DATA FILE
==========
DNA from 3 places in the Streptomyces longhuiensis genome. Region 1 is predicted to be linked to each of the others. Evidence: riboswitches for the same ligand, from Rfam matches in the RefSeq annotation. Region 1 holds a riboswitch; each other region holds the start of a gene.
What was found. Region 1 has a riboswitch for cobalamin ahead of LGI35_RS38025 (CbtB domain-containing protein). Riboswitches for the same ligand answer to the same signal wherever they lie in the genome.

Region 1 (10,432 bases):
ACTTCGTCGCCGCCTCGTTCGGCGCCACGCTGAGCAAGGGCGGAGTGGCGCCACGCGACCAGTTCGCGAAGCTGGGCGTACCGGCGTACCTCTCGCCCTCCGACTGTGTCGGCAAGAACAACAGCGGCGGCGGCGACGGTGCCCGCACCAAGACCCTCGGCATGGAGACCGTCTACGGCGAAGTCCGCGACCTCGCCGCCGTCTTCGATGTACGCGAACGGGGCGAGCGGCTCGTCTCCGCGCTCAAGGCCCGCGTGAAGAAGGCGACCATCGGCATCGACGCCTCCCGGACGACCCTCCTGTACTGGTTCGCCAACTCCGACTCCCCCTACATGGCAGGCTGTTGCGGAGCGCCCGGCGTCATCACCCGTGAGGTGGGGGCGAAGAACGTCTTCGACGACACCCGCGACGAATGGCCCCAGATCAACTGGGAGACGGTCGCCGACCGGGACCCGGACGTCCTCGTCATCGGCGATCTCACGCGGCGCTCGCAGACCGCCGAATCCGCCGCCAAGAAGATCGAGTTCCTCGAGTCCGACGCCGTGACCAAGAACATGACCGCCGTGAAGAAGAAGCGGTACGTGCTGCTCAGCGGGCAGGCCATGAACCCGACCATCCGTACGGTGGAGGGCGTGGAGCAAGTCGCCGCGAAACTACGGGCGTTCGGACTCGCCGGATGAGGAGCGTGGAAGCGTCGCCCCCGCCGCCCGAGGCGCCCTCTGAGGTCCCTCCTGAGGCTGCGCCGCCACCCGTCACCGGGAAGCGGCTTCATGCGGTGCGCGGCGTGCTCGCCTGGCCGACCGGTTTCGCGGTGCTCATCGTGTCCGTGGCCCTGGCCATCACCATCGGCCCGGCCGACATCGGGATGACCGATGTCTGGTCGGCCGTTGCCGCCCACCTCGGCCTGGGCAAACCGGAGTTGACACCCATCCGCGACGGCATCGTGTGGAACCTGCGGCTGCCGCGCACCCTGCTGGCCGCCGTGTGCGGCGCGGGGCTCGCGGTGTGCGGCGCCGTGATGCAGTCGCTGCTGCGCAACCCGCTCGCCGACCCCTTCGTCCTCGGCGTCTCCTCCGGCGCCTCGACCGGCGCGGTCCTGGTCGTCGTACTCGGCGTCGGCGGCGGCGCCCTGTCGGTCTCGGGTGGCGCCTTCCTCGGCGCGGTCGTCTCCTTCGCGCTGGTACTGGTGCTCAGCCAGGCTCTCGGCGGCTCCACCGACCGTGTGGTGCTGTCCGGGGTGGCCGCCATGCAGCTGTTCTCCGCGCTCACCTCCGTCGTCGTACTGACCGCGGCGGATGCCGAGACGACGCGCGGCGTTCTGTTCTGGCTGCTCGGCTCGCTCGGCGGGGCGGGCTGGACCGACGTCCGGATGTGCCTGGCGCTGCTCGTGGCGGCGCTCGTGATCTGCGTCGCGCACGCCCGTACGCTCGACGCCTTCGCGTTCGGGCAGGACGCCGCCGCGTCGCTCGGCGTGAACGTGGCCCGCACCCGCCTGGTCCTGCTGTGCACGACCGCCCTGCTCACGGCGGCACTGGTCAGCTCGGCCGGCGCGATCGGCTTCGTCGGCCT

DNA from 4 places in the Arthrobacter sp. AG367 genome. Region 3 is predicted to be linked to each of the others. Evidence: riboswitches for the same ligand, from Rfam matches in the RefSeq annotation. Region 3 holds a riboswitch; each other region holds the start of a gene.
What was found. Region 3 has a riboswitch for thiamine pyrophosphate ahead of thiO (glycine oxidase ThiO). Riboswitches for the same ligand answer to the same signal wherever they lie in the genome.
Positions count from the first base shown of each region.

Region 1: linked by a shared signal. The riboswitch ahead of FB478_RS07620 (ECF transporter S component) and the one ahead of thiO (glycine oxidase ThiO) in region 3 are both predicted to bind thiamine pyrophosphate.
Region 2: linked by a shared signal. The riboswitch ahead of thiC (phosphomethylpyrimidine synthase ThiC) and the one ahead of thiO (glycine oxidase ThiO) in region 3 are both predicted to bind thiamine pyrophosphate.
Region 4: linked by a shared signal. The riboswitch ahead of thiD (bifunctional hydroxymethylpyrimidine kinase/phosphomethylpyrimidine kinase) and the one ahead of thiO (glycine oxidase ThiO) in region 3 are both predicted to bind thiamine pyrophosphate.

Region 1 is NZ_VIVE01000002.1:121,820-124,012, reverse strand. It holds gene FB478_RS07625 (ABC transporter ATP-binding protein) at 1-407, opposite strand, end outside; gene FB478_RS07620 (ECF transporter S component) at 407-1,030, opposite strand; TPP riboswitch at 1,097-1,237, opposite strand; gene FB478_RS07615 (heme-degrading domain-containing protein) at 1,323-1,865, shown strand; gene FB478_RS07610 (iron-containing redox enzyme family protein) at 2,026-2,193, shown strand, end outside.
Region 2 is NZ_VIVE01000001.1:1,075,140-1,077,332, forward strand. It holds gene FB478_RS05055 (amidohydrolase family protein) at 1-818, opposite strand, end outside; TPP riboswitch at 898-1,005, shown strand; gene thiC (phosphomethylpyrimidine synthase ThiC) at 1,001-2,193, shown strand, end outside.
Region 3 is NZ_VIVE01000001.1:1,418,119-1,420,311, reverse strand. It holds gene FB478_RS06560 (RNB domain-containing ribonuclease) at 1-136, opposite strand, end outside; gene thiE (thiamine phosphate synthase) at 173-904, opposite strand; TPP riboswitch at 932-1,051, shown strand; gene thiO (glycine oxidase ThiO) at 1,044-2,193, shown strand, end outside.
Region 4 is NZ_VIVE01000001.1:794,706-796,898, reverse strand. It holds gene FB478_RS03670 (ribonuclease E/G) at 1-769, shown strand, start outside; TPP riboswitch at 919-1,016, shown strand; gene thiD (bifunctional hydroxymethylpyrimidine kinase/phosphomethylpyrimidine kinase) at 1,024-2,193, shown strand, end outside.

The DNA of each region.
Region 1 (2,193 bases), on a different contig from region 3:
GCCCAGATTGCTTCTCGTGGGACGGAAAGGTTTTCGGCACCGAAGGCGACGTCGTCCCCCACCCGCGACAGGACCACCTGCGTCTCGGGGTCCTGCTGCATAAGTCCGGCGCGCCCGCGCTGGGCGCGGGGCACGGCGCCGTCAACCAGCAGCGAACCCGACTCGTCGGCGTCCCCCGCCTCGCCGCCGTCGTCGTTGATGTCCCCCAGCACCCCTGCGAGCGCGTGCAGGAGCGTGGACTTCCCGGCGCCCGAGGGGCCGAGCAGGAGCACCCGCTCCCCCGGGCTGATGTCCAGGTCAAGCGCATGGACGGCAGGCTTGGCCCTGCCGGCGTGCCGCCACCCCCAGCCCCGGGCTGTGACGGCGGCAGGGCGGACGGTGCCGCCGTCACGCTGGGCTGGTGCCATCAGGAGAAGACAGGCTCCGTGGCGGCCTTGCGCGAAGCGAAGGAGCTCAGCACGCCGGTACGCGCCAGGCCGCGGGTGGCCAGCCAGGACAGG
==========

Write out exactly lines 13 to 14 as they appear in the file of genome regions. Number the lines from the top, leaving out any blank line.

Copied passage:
Region 3 is NZ_VIVE01000001.1:1,418,119-1,420,311, reverse strand. It holds gene FB478_RS06560 (RNB domain-containing ribonuclease) at 1-136, opposite strand, end outside; gene thiE (thiamine phosphate synthase) at 173-904, opposite strand; TPP riboswitch at 932-1,051, shown strand; gene thiO (glycine oxidase ThiO) at 1,044-2,193, shown strand, end outside.
Region 4 is NZ_VIVE01000001.1:794,706-796,898, reverse strand. It holds gene FB478_RS03670 (ribonuclease E/G) at 1-769, shown strand, start outside; TPP riboswitch at 919-1,016, shown strand; gene thiD (bifunctional hydroxymethylpyrimidine kinase/phosphomethylpyrimidine kinase) at 1,024-2,193, shown strand, end outside.